Is My Spouse Entitled to My Personal Injury Settlement in Arizona?

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Is My Spouse Entitled to My Personal Injury Settlement in Arizona?

Even when you’re on good terms with your spouse, divorce can be a complex and emotional process—especially when it comes to dividing your shared property. If you’ve been awarded damages in a personal injury lawsuit, it’s important to understand how those funds may be divided in a divorce. As personal injury experts, the team at Van Norman Law put together this guide to help you determine whether your spouse would be entitled to a portion of your personal injury settlement under Arizona law. 

Community vs. Sole and Separate Property

Arizona is a community property state, meaning that any assets that either spouse acquires during the marriage are considered marital or community property. Shared property typically includes real estate, income, retirement accounts, and pensions. No matter whose name is on the ownership title, both spouses are entitled to the property. 

However, there are some exceptions. You can still have what Arizona considers to be separate property in a marriage. Your spouse is not entitled to separate property unless you place it in a joint trust. Separate or “sole” property includes property that was acquired before the marriage—even a house you lived in together before the marriage—as well as any inheritances or gifts that only one of you received.

When Is a Spouse Entitled to Some of a Personal Injury Settlement?

So which category do funds from a personal injury settlement fall under—marital or separate property? That all depends on what you are receiving damages for. 

Medical Expenses and Lost Wages

If you receive compensation for medical expenses and/or lost wages, the court considers it community property. That’s because medical expenses are typically paid by both spouses, and lost wages are considered income. Therefore, your spouse may be entitled to a portion of the personal injury settlement in the divorce. 

Keep in mind that this rule still applies even if you are injured and receive damages after already filing for divorce. Naturally, if the injury occurs after you are legally divorced, then your ex-spouse will not be entitled to any of the settlement funds.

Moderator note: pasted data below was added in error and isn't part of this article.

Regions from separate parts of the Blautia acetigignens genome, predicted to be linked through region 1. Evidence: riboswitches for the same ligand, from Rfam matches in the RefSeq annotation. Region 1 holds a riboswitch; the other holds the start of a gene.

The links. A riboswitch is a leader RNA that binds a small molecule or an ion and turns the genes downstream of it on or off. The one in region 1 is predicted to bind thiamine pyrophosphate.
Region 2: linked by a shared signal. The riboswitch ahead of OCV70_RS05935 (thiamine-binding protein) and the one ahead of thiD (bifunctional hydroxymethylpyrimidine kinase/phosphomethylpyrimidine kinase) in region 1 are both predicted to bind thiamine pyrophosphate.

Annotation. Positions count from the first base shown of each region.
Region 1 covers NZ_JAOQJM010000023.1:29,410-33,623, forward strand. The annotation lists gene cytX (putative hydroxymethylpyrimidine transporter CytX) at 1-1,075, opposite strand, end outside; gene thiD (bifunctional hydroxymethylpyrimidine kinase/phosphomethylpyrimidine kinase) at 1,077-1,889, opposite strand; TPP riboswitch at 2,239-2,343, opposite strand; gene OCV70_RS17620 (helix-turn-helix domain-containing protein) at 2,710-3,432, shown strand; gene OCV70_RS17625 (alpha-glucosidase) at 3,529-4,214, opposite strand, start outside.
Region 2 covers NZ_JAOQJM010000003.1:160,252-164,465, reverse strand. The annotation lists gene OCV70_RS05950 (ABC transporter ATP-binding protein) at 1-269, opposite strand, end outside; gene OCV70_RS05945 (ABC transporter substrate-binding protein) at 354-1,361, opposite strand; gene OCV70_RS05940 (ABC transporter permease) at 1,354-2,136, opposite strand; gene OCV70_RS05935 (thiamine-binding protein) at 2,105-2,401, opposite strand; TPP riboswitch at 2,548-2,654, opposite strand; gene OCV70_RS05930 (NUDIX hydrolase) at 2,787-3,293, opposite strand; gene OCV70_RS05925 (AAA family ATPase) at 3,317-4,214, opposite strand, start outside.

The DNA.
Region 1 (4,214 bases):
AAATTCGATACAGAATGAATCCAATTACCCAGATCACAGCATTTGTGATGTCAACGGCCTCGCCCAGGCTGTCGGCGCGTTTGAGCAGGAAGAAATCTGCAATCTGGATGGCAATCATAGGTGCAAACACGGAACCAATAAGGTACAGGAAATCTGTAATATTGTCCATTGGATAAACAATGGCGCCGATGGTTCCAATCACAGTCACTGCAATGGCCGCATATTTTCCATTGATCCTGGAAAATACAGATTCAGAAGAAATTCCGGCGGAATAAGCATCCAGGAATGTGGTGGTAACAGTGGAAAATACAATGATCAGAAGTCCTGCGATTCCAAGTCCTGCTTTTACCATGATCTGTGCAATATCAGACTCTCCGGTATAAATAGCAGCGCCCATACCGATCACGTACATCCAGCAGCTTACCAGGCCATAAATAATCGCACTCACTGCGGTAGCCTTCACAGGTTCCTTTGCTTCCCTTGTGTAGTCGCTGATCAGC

Pain and Suffering or Personal Loss

Your settlement would be considered separate property if you receive damages for pain and suffering, emotional distress, loss of limb, loss of consortium, or another personal loss. If the damages received are solely for those reasons, then your spouse would not be entitled to any of the funds. 

However, damages are often awarded in one lump sum for multiple elements. For example, you may receive damages for medical expenses and for pain and suffering. In this case, your spouse will still be entitled to a portion of the funds that are not considered personal property. 

It’s important to keep a detailed record of your medical expenses and lost wages when you are injured. This will allow you to calculate how much of the settlement will be considered community property, so you can divide the funds fairly. 

Scottsdale Personal Injury Lawyer

If you have been injured in an accident, an experienced personal injury lawyer can help make sure you collect the compensation you deserve. At Van Norman Law, we will fight for the best possible outcome for your case. We’re happy to answer any questions you have about personal injury settlements, such as how a divorce or taxes might impact your compensation, or how the settlement might affect your social security benefits. Call us at 480-481-0616 today to schedule a free consultation. 

Images used under creative commons license – commercial use (10/11/2022). Photo by Sandy Millar on Unsplash